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Home / Invasive Species Resources

Invasive Species Resources

Provides access to all site resources, with the option to search by species common and scientific names. Resources can be filtered by Subject, Resource Type, Location, or Source.

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Connecticut Department of Energy & Environmental Protection.

The Emerald ash borer was first found in Connecticut during the week of July 16, 2012. Since that first find in Prospect, EAB has been found in many other parts of the state, particularly in towns in central and western Connecticut. DEEP, the CT Agricultural Experiment Station, USDA APHIS PPQ and the U.S. Forest Service are working together with local partners to slow the spread of the insect and to take steps to minimize its impact. This will be a long-term effort on the part of all involved.

Idaho Department of Agriculture.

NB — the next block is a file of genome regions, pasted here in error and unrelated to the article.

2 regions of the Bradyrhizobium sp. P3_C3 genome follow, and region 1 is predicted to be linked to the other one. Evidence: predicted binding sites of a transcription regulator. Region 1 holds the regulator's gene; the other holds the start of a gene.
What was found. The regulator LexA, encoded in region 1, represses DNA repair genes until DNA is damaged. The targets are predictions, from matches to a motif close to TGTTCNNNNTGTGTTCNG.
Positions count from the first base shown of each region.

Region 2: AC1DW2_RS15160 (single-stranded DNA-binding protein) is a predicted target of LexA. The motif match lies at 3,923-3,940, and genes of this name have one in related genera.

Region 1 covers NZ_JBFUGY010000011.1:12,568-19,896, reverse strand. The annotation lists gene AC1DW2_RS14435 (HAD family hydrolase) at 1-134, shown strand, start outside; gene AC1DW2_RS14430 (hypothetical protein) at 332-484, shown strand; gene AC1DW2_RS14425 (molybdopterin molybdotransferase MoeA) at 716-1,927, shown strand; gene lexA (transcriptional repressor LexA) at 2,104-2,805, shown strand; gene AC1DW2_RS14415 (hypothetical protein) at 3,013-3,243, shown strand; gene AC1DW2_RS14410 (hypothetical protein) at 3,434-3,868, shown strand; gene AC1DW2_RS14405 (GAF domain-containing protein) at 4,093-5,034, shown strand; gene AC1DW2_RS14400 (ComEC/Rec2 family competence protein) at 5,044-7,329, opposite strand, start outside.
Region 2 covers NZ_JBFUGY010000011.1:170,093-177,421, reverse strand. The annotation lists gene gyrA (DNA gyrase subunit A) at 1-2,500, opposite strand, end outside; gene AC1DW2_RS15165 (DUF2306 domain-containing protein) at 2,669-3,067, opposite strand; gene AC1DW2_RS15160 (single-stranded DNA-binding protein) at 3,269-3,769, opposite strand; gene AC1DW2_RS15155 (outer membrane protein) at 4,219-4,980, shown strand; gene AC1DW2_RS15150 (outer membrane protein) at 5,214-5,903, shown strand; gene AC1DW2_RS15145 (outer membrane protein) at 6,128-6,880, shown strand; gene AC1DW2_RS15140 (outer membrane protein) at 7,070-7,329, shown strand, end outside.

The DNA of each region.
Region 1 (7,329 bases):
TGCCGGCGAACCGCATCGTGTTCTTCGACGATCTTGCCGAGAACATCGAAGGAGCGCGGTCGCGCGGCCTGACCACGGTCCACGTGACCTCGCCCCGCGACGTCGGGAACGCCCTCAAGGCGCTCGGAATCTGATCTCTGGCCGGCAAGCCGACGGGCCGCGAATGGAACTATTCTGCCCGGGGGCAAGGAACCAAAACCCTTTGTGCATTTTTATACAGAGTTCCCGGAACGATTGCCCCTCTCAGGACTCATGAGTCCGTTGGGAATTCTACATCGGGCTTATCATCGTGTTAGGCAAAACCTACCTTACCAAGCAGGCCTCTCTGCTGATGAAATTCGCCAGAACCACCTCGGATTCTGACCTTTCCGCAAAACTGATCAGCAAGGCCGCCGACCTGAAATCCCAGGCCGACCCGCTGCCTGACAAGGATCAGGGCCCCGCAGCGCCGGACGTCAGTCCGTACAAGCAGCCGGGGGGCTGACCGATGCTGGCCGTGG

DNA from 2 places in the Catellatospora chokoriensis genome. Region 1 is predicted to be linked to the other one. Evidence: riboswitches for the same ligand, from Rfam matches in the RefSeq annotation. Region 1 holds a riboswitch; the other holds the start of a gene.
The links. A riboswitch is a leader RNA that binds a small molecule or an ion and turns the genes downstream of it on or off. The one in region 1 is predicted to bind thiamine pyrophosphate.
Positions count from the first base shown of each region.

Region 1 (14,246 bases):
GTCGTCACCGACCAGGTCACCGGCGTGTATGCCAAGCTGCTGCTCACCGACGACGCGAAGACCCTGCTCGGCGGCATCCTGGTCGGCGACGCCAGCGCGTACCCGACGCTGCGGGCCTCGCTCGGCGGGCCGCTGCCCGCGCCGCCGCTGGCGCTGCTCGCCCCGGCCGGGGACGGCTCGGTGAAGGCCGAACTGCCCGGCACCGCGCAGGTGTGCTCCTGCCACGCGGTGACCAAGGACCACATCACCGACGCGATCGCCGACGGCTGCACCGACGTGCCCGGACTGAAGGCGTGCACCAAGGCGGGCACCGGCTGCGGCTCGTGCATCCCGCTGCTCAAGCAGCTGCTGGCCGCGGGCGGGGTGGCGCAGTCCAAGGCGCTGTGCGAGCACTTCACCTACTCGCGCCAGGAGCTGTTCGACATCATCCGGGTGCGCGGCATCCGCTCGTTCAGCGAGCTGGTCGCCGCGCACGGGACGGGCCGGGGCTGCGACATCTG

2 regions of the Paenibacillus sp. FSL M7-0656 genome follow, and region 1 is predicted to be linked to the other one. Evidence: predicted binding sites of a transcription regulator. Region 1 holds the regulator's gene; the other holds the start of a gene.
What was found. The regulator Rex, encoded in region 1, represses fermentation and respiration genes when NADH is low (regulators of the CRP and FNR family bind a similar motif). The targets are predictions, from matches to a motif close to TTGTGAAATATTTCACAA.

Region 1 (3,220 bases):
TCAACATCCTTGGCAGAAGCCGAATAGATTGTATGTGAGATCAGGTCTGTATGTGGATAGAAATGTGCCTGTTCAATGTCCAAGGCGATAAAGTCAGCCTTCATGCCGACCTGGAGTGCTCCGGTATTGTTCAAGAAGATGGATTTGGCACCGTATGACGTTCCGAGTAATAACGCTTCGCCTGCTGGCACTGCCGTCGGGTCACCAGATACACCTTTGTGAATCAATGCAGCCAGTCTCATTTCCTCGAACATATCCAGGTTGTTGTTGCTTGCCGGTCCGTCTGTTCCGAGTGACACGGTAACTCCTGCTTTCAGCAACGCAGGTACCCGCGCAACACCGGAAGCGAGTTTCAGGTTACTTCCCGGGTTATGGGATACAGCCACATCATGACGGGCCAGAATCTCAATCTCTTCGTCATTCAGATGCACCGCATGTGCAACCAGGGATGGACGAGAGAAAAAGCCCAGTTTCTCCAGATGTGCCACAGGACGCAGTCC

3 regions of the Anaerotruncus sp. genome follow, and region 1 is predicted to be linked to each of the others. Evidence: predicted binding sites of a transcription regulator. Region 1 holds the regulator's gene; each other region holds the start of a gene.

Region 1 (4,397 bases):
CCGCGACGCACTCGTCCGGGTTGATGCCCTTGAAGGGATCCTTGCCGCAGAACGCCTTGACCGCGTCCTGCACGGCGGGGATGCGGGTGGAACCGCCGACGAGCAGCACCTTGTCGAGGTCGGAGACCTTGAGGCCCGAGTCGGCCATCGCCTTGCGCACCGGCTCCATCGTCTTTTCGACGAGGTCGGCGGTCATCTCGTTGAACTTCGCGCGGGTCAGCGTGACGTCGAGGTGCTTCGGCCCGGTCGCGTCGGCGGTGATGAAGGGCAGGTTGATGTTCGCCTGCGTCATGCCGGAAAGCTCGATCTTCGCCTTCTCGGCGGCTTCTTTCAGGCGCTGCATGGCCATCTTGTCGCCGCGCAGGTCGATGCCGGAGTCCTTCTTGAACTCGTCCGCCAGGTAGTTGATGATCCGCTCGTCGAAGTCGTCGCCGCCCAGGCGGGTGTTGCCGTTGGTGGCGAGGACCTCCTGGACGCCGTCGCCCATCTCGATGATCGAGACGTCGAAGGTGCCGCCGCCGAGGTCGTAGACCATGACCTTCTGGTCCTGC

King County Department of Natural Resources (Washington). Water and Land Resources Division.
Vermont Agency of Natural Resources. Fish & Wildlife Department.
Pennsylvania Department of Conservation and Natural Resources.
Do you hike? Boat? Or camp? Check out these fact sheets for tips to reduce the chance of spreading invasives when you recreate on DCNR lands and in your own backyard.
Washington Department of Fish and Wildlife.
Washington Department of Fish and Wildlife.
The Washington State Watercraft Passport is free and available for use by the public. The passport is primarily designed for Washington residents who regularly transport recreational watercraft in and out of the state, but is available to any boater. The passport can help boaters to keep track of the waters they've visited and aquatic invasive species (AIS) inspection stations they've stopped at.

Benton Soil and Water Conservation District (Oregon).

Pennsylvania Department of Conservation and Natural Resources.